Systems Biology

Biology is currently experiencing a paradigm shift - from studying individual genes and proteins towards analysing the structure and function of gene and protein networks. We are interested in understanding motor protein mediated processes in eukaryotic cells that are essential for muscle function, neuronal transport, cell division and others, at a systems level. Over the past few years, we have developed experimental methodologies to gain insight into the function of the dynein/dynactin motor protein complex at atomic resolution, and computational methods to determine the motor protein content of the eukaryotes.


The basis for the understanding of intracellular transport in eukaryotes at a cellular or organismal level is the determination of the motor protein content of the genomes. In this respect we highly profit from the continuously increasing amount of finished genome sequences. However, the process of genome annotation still lags considerably behind that of genome data generation. But it is the annotation that connects the sequence to the biology of the organism. Thus, we manually annotate the motor proteins using the possibilities of comparative genomics and multiple sequence alignments. To cope with the exponentially increasing amount of data we develop database and gene determination tools.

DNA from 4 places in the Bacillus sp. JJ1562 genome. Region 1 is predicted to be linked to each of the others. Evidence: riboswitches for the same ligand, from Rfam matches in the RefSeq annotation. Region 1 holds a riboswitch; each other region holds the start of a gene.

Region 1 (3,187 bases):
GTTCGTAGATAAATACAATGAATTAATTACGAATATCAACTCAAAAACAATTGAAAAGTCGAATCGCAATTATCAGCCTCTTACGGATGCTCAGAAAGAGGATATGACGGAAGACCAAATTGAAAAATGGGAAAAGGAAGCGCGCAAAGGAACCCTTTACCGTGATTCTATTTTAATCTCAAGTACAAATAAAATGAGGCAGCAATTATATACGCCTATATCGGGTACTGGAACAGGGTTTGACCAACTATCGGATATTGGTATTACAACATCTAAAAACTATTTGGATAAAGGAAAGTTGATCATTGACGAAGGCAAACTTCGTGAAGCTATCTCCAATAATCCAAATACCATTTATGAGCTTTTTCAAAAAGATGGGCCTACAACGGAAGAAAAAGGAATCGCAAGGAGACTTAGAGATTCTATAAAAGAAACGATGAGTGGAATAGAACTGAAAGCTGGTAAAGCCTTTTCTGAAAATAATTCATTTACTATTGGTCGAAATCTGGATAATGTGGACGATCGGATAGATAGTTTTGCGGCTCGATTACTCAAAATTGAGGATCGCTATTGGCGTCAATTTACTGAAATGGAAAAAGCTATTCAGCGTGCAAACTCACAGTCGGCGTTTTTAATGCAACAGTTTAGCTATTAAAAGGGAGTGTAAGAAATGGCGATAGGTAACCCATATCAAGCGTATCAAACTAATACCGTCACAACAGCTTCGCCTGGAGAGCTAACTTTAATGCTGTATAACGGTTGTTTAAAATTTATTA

Biochemistry / Structural Biology

To understand the function of the motor proteins at atomic resolution we need precise models. A few kinesin and myosin crystal structures are available, but high-resolution data for the dynein/dynactin complex is still missing. Therefore, we are developing methods for the production of difficult-to-express proteins. For this purpose we are mainly using the lower eukaryote Dictyostelium discoideum.

link to diark
link to cymobase
link to scipio
MPI for biophysical chemistry